Have the charter representative or owner make sure their galley equipment operation has been checked before departure and briefed the passengers on how it all works in any emergency shut off valve in any fire extinguisher location.

If you have a stovetop that is equipped with gimbal or other hardware, understand how the equipment works to keep pots and other items from moving while underway.

You will need to closely follow instructions for cooking on a rail mounted gas or charcoal grill. Make sure when it's in use you have a fire extinguisher within reach.

Make sure you look out for sharp utensils as they can become dangerous if launched by an unexpected vessel movement.

Make sure you are picky when buying the fruit or vegetable or even seafood or meat in a foreign port. Use smell, touch and site to determine what is edible.

Bringing those fruits and vegetables and meats that you purchase during a foreign country back into the U.S. can result in serious fines or vessel quarantine. Make sure you eat them or dispose of such items long before entering U.S. territory waters.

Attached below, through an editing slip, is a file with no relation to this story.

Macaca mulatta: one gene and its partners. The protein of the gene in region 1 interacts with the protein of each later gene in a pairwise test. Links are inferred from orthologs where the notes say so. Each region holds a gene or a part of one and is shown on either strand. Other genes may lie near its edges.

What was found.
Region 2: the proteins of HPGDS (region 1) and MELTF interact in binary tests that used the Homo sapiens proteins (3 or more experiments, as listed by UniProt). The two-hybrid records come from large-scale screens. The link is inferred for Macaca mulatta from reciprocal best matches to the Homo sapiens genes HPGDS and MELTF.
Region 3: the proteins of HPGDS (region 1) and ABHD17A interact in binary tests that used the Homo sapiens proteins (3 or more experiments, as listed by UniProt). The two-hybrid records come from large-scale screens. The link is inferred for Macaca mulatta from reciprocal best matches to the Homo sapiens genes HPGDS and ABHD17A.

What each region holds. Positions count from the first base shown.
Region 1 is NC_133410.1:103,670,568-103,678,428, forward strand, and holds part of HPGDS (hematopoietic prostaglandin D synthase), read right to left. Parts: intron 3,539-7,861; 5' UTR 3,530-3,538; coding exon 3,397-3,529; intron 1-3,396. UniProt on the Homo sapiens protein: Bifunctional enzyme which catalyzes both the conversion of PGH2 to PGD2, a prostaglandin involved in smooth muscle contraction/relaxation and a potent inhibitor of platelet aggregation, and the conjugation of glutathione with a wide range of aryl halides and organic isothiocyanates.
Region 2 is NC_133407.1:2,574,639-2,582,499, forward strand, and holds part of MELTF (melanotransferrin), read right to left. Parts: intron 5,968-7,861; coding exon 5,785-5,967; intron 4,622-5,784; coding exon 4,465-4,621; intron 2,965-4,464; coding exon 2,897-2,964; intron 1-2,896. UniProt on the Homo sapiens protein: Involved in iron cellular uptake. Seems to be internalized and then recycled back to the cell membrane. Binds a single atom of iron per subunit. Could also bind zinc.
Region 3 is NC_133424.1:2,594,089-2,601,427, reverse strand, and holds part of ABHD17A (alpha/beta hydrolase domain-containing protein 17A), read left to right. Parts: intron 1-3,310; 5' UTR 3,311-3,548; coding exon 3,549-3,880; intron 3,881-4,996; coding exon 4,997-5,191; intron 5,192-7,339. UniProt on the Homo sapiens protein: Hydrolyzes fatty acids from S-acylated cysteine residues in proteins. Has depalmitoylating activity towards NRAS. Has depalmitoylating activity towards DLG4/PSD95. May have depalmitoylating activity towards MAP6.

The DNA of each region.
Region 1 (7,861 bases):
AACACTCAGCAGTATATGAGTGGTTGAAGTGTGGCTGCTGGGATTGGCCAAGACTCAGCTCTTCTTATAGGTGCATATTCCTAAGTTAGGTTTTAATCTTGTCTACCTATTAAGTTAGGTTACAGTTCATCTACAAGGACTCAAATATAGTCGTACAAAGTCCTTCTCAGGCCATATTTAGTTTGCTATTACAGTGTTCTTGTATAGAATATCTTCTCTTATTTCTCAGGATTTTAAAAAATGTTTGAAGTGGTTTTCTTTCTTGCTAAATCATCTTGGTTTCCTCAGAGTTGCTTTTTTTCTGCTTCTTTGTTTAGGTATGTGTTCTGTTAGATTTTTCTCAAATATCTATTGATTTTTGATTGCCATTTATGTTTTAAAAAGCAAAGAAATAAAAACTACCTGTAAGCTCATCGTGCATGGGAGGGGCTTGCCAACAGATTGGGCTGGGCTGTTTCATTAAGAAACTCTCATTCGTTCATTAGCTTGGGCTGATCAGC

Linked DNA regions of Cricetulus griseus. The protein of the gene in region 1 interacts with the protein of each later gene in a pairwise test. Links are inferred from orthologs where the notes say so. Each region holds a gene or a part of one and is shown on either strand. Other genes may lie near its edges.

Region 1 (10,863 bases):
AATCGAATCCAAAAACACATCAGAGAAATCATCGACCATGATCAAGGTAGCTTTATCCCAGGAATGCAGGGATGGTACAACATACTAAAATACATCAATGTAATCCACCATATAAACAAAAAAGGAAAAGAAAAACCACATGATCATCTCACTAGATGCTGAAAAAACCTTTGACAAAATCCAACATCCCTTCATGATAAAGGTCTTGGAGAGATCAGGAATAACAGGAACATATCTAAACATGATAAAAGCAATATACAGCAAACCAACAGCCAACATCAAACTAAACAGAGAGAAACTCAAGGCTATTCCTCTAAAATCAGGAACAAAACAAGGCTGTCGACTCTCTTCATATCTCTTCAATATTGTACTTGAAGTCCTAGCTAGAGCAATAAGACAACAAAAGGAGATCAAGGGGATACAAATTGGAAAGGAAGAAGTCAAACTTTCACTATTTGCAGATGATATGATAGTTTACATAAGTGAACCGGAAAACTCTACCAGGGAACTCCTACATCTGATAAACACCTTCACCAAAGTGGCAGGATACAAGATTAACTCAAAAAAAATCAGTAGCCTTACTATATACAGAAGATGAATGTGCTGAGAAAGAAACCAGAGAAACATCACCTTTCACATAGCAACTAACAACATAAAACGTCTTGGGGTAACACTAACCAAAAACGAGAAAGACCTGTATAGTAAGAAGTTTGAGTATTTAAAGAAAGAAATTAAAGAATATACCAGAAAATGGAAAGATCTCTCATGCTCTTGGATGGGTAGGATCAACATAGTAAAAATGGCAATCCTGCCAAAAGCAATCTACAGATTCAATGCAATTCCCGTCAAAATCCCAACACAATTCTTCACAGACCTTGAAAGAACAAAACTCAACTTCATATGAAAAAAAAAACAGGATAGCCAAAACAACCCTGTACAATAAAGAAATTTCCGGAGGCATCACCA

Storing and Recycling Nonorganic Trash on Boats

Make sure to drain all empty containers and spray with disinfectant to eliminate any residual odors before you stow it again.

To conserve space you need to collapse or crush any water bottles, cans and boxes.

On the dock make sure you separate and recycle onboard trash responsibly.

As you can see food and refreshments during the voyage of any length can either make or break the trip. The kind of food and beverages that are available as well as cleanup and food and equipment safety are all important issues to consider. Make sure to include menus that are simple, imaginative and easy to prepare, eat and clean up. The crew and the passengers will be very appreciative of the captain and the cook.